A heritage project which revived the historic stables building at Cambo House near St Andrews has been shortlisted for a prestigious national award.
Lady Catherine Erskine of the Cambo Heritage Trust has been shortlisted for the ‘Best Rescue of a Historic Building or Place (for projects under £2million)’ award in the Scottish Heritage Angel Awards.
Launched in 2014 and funded by the Andrew Lloyd Webber Foundation (ALWF), and run by the Scottish Civic Trust in partnership with Historic Environment Scotland (HES) and Archaeology Scotland, the awards celebrate both groups and individuals who have gone above and beyond in their efforts to promote, protect and, in many cases, rescue Scotland’s heritage.
Lady Catherine will join the other finalists at the Scottish Heritage Angel Awards ceremony on Monday October 22 – taking place this year at Glasgow City Chambers – where the eventual winners will be crowned.
Susan O’Connor, director of the Scottish Civic Trust, said: “It’s an annual highlight for us here – there’s nothing we enjoy more than finding out what people having been achieving in heritage in the past year.
“It really is inspiring to see such a diverse range of projects from all over Scotland come forward, I’m delighted we have this opportunity to recognise the passion, dedication and sheer hard-work invested by individuals and communities who work tirelessly to protect and promote our history and heritage.”
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The category B-listed stables were turned into a community hub, hosting a range of events and learning workshops for visitors to the site. It will be up against the Dunoon Burgh Hall project, which was also turned into a community arts hub, and the Japanese Garden at Cowden Castle in its category.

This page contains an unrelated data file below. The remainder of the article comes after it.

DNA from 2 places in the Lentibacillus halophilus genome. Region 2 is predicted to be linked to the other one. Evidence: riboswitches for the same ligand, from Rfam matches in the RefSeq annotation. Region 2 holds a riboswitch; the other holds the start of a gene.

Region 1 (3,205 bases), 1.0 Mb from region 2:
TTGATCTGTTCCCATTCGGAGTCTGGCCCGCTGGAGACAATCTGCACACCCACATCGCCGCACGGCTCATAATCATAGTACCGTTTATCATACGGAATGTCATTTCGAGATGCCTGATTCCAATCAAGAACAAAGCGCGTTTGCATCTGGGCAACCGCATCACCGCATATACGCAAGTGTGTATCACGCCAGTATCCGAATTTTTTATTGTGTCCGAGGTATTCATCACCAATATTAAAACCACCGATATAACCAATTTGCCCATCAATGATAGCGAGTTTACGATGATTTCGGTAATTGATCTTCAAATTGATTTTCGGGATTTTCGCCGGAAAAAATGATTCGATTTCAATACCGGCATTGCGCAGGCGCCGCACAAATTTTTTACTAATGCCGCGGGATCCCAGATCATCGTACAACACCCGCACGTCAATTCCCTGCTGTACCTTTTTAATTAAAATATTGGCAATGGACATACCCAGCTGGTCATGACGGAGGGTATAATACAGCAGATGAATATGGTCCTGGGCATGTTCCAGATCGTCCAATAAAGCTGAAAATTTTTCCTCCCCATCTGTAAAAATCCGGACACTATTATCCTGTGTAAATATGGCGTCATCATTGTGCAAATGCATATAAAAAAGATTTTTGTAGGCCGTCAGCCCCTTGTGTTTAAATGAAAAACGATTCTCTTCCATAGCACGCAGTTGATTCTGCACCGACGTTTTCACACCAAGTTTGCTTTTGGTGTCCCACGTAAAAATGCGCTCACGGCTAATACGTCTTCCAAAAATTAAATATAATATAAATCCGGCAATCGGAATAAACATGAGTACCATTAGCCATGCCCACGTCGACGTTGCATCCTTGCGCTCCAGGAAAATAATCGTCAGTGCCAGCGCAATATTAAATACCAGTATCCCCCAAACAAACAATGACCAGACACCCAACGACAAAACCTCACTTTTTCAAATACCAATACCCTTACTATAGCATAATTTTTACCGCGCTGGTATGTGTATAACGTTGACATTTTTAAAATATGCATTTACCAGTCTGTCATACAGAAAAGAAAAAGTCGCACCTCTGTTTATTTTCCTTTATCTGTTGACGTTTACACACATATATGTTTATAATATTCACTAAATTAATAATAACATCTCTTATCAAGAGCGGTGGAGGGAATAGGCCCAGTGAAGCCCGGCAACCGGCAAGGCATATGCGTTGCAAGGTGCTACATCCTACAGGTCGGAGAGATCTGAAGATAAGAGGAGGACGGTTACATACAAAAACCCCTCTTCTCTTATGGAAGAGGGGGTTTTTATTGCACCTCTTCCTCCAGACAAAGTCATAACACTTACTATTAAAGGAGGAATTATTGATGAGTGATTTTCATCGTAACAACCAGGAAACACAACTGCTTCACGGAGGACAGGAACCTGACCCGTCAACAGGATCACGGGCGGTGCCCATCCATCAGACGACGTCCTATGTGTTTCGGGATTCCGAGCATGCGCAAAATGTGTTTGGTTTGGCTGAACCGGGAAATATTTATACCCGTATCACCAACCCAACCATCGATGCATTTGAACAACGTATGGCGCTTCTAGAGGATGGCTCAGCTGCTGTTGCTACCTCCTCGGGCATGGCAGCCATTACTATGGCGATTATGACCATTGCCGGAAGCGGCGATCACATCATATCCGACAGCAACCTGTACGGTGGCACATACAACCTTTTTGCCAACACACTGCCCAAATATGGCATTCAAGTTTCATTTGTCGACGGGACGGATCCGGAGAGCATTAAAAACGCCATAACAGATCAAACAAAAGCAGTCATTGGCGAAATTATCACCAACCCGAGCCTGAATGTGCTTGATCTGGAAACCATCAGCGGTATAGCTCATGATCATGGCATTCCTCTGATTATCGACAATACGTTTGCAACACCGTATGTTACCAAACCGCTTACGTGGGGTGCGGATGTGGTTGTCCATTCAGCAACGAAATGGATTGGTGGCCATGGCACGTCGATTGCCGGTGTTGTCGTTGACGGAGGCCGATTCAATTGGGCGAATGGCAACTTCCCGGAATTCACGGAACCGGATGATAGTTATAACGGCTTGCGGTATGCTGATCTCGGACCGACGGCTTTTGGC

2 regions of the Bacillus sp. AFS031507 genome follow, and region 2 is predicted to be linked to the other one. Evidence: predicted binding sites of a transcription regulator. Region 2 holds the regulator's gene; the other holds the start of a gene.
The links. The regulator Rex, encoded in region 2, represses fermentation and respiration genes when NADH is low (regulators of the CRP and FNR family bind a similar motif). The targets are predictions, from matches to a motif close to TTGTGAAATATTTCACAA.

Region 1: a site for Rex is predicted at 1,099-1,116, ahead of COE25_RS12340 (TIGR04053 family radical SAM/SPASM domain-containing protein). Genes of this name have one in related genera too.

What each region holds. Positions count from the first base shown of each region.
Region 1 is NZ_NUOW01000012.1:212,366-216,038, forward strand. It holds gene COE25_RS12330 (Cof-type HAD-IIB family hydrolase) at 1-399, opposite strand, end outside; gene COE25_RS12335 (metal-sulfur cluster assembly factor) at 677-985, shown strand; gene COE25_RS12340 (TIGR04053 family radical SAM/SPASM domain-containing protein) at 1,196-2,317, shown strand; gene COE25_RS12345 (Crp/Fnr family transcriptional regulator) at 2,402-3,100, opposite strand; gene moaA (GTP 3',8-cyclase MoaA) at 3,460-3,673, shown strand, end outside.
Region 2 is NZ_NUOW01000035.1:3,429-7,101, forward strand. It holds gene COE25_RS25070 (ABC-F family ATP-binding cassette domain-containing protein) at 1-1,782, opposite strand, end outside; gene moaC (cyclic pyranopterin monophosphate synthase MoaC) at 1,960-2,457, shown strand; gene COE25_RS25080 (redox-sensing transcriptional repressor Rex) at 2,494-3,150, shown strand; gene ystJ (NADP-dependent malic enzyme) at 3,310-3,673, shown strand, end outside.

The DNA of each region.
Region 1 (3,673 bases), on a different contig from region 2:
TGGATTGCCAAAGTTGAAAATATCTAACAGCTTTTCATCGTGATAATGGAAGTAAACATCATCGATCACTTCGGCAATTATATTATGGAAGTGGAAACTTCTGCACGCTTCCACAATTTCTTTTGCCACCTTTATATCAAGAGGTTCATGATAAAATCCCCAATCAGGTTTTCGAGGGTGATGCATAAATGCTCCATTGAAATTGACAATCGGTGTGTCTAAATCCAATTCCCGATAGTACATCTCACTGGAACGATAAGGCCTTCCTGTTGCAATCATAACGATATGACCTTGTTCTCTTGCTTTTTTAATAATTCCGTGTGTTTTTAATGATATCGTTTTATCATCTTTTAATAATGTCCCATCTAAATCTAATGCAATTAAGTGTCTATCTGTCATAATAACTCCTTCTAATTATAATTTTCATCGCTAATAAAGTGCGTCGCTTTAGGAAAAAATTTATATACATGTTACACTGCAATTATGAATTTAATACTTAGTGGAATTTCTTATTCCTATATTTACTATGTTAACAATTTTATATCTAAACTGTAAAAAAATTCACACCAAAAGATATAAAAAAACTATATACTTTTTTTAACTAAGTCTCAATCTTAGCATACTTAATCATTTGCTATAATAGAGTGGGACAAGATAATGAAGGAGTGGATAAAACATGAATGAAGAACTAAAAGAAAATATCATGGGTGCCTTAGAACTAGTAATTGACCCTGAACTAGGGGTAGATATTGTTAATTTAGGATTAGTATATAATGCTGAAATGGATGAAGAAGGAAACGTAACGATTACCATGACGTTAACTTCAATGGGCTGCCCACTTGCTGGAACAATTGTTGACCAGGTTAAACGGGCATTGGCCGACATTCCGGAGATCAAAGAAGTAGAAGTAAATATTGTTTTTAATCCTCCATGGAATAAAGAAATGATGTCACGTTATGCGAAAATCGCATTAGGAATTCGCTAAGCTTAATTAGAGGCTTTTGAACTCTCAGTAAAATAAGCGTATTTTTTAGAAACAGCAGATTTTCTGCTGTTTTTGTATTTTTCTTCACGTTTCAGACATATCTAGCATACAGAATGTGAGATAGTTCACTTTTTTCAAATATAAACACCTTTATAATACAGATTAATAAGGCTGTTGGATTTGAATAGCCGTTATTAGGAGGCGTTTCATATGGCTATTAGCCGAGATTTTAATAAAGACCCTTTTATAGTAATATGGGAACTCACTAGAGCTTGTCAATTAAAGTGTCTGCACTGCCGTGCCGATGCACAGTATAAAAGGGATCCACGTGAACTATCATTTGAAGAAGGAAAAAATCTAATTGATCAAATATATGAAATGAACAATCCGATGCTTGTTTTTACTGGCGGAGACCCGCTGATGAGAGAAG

Elsewhere in Courier country, the 1,2 History Crew at Arbroath Academy is up for the ‘Best Contribution to a Heritage Project by a Young Person’ gong. The group of S1 and S2 pupils researched their local area to create the Arbroath Abbey Trail, which will help other young people learn more about the area’s rich heritage.
The panel of judges who will determine the winners includes representatives from the Heritage Lottery Fund and Young Scot, joined by a variety of well-seasoned experts in the heritage field.
Alex Paterson, chief executive of Historic Environment Scotland, said: “This shortlist reflects the valuable work being undertaken all over the country to care for our historic environment, often by groups and individuals who volunteer their time.
“During this Year of Young People, it is particularly heartening to see so many young people involved in heritage projects.
Andrew Lloyd Webber, whose charitable foundation helped establish the Scottish Heritage Angel Awards, said: “The Angel Awards shine a light on the special individuals and groups who tackle difficult historic buildings and sites at risk and inspire others to get involved.
“I applaud everyone who enters the Angel Awards and showcases the marvellous work they are doing to rescue and sustain our heritage.”